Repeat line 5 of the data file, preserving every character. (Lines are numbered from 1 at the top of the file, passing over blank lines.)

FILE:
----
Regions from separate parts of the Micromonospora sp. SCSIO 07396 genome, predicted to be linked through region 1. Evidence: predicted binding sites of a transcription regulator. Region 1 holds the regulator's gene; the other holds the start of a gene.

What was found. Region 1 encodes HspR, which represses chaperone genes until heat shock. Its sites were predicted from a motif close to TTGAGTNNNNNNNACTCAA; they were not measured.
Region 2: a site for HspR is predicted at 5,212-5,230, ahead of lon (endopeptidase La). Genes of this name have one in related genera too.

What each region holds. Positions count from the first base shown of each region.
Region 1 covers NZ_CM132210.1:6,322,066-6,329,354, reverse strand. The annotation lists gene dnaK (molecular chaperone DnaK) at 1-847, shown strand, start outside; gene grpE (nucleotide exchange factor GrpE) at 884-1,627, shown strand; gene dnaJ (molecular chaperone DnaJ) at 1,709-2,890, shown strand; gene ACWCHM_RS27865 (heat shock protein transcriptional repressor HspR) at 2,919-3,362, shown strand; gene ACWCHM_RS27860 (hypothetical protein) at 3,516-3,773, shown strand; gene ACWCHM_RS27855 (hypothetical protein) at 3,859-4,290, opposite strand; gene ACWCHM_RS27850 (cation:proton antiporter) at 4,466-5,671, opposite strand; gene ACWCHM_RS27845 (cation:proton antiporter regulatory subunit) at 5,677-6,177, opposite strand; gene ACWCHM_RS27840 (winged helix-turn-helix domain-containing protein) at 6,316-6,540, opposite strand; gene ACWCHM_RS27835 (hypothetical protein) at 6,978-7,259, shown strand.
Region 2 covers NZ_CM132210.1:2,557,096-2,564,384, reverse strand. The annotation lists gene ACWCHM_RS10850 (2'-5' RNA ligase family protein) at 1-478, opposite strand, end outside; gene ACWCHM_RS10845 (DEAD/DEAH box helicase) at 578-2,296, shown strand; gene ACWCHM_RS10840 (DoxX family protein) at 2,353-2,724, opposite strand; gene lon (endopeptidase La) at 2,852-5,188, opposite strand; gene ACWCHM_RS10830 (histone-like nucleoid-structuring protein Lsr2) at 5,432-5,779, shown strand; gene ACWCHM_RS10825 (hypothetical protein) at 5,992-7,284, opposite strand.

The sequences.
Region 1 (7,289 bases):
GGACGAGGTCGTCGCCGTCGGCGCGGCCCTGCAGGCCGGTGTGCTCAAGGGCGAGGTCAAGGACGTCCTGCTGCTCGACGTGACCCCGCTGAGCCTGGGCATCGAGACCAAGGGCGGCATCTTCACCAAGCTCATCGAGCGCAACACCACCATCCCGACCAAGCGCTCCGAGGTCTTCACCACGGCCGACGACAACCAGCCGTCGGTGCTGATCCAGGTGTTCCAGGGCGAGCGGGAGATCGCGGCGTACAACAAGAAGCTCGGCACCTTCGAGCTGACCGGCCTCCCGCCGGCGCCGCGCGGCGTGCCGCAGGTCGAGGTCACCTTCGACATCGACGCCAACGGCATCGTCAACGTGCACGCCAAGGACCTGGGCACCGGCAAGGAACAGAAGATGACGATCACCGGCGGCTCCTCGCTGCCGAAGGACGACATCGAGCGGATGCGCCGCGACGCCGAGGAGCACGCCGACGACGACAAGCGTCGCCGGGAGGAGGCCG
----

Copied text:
Region 1 covers NZ_CM132210.1:6,322,066-6,329,354, reverse strand. The annotation lists gene dnaK (molecular chaperone DnaK) at 1-847, shown strand, start outside; gene grpE (nucleotide exchange factor GrpE) at 884-1,627, shown strand; gene dnaJ (molecular chaperone DnaJ) at 1,709-2,890, shown strand; gene ACWCHM_RS27865 (heat shock protein transcriptional repressor HspR) at 2,919-3,362, shown strand; gene ACWCHM_RS27860 (hypothetical protein) at 3,516-3,773, shown strand; gene ACWCHM_RS27855 (hypothetical protein) at 3,859-4,290, opposite strand; gene ACWCHM_RS27850 (cation:proton antiporter) at 4,466-5,671, opposite strand; gene ACWCHM_RS27845 (cation:proton antiporter regulatory subunit) at 5,677-6,177, opposite strand; gene ACWCHM_RS27840 (winged helix-turn-helix domain-containing protein) at 6,316-6,540, opposite strand; gene ACWCHM_RS27835 (hypothetical protein) at 6,978-7,259, shown strand.